During the fourteen years I’ve lived and served in East Africa, I’ve had a few opportunities to join others on safaris. Typically, we’ve encountered large herds of elephants, Cape buffalo, zebras, and gazelles.
When I was growing up, my mother established a wonderful pattern for our family. Every night before bed, she would gather us around her, open the Bible, and have us take turns reading a few verses. Afterwards we would all briefly discuss the passage, and then we would pray together. No matter how tired she was, my mother would always bring us to the Scriptures.
Two different friends from different spheres of my life—one a man, one a woman—told me about their unfaithful spouses during the same week. Both felt betrayed and angry. They wondered if they would ever feel whole again.
One summer I spent a month in Bolivia, living with missionaries at a fledgling Bible school. Different jobs awaited me each day. Sometimes I cooked, cleaned, or did laundry. But every day I worked on construction projects. I loved learning all of the different tasks (okay, not the laundry!). One day, a pair of missionaries from another religion came to the school to tell us about their beliefs and to challenge ours. The thought of answering their questions intimidated me. I put my head down and kept working while a friend talked with them. I remember thinking, “I’m glad I don’t have to do that job!”
What’s your definition of success? People have said, “It’s being happy,” “Reaching my goals,” “Seeing people receive salvation.” One friend said, “Success is God’s prosperity in all areas of my life: spiritual, physical, financial, and relational.”
In 2011, marine biologists around the globe were fixated on a pod of sperm whales in the North Atlantic Ocean; they had adopted a bottlenose dolphin calf. Jens Krause, a German behavioral ecologist, told one news source that sperm whales have “never been known to mingle this closely with another species.” Apparently the young dolphin had a spinal defect and couldn’t swim fast enough to keep up with other dolphins. But surprisingly, the sperm whales gathered the struggling dolphin into their fold.
When I see the moon at its thinnest stage, I sometimes think of a passage I read in Flannery O’Connor’s A Prayer Journal. The writer composed these poetic words for God: “You are the slim crescent of a moon . . . and my self is the earth’s shadow that keeps me from seeing all the moon . . . I do not know you God, because I am in the way. Please help me to push myself aside.”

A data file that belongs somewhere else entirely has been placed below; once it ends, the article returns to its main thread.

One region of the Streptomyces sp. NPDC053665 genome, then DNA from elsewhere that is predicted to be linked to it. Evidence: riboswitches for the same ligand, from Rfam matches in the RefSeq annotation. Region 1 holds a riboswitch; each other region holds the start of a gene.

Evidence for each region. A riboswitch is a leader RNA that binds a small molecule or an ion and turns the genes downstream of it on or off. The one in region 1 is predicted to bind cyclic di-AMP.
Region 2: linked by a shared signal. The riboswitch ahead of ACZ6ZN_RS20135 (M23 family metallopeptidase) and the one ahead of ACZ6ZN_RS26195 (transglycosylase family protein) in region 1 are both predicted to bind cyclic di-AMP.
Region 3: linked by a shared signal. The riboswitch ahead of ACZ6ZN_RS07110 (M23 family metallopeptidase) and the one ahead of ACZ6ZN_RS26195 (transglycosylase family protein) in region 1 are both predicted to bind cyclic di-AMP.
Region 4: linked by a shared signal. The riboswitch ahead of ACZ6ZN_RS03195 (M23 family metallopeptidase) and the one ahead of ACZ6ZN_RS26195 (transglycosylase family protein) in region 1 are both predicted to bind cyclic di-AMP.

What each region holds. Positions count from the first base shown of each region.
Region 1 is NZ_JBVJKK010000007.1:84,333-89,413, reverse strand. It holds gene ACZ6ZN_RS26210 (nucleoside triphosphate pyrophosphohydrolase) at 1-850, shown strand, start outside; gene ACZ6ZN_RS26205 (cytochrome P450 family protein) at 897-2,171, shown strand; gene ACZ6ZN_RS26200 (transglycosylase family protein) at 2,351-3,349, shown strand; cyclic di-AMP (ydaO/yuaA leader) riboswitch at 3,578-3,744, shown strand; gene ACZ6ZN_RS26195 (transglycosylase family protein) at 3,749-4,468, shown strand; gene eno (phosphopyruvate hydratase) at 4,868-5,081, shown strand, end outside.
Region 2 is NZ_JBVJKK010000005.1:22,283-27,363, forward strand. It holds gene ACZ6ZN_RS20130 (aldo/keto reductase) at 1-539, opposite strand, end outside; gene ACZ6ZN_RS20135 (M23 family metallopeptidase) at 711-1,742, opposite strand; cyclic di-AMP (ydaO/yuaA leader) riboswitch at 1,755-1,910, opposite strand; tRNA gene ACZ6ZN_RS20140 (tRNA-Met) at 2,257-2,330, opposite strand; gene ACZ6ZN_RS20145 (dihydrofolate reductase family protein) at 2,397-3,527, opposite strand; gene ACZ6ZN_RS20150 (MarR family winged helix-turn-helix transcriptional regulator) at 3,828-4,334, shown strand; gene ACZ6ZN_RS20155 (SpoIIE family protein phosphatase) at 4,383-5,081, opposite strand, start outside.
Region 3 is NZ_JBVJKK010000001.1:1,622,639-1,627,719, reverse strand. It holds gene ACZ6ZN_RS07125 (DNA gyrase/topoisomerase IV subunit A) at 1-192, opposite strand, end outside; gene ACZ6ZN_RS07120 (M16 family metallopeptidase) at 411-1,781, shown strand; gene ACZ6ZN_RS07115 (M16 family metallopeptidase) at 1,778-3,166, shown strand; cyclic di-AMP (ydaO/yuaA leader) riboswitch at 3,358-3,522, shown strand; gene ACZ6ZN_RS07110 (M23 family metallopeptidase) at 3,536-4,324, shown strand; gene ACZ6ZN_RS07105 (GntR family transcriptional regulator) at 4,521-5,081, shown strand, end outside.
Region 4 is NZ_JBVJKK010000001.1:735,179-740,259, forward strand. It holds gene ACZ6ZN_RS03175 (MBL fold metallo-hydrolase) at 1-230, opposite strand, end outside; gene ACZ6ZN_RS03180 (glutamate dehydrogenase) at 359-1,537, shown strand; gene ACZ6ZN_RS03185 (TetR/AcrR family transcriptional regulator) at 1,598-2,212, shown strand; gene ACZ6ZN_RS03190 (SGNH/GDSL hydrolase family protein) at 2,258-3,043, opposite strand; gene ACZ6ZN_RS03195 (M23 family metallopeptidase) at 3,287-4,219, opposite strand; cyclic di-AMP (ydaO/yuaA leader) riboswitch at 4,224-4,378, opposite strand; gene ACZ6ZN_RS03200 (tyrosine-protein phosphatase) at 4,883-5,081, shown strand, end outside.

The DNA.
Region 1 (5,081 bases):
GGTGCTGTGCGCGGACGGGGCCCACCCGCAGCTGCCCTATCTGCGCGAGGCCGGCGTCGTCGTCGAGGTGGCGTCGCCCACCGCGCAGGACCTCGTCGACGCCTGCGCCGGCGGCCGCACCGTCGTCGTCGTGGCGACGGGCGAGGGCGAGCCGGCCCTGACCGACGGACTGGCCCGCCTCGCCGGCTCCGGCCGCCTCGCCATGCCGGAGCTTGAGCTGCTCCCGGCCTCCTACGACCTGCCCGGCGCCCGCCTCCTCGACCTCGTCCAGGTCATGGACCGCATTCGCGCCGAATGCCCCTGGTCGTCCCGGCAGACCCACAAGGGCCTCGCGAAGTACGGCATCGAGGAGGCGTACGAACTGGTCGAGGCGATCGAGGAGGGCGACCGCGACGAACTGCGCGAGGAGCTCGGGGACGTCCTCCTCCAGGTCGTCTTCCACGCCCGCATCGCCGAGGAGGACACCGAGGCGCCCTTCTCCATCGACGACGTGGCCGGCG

During the summer of 2011, Dave Mull spent nearly 4 hours adrift and alone in the rolling waves of Lake Michigan, clinging only to the handles of a Coleman cooler. The boat Dave had been fishing in had suddenly capsized and sank 5 miles offshore, forcing him and his three companions into the deep, troubled waters. Before Dave became separated from the others, he selflessly surrendered his life jacket to one of his friends who was struggling to hang on to the floating cooler.
When my younger sister was 4 years old, a global dictator (who we’ll call Frank) was constantly in the nightly news and the contents of his angry speeches splattered across newspaper headlines. He was violent—spewing hatred and fear. My sister obviously had little political understanding, but she picked up on our national anxiety and understood that most people believed this dictator to be a dangerous, bad man. One day, my dad (who had taught us that God’s desire was for us to love absolutely everyone), quizzed my sister. “What do you think of Frank?” my dad asked. Perplexed, my sister carefully considered her reply. Finally, she answered. “I love him, but I wouldn’t play with him.”
Q: How do I move God from my head to my heart? I have read so many books, watched so many biblical/theological videos, attended functions, listened to many people on the topic of God—and yet I cannot find Him in my heart-of-hearts. I do not know how to relate to Him on a personal level. —Sharon
A: To “move God from…
Assigned with keeping up my mom’s garden while she was out of town, my kids and I headed into her backyard to see the anticipated jungle. Walking out from the patio, we were greeted by a messy bed of veggies as some of the string-bean tendrils stood out like cowlicks in an otherwise orderly row. As we worked, my son explained the necessity of coaxing the wayward tendrils onto the runners: Left unsupported, the weight of the growing beans would pull the vine to the ground where it would become more vulnerable to pests and its produce would be damaged.
Ty Morin hopes to photograph 788 “friends” by the year 2016. His picture-taking project, entitled “Friend Request: Accepted,” will require him to photograph each of his Facebook friends doing what they love—anything from firefighting to weightlifting. Although many of his friends live in remote regions of the world, he feels it’s important to show up and connect personally with each one—spending at least an hour taking pictures. Through his project, Morin wants to combat the impersonal, superficial nature of online “friending.”
A colleague discovered that her name was used on a website to attract people to attend a Bible seminar. But she hadn’t actually been invited to be the speaker. Immediately, she took action to investigate the matter. Could this be a case of identity theft?
In an online forum, one woman wrote: “I’m single, over 30, and under pressure from parents, friends, and just about everyone around me to get married. Haven’t met the right guy, but still praying to. I’m really looking for ways to cope with this and would really appreciate sound advice.”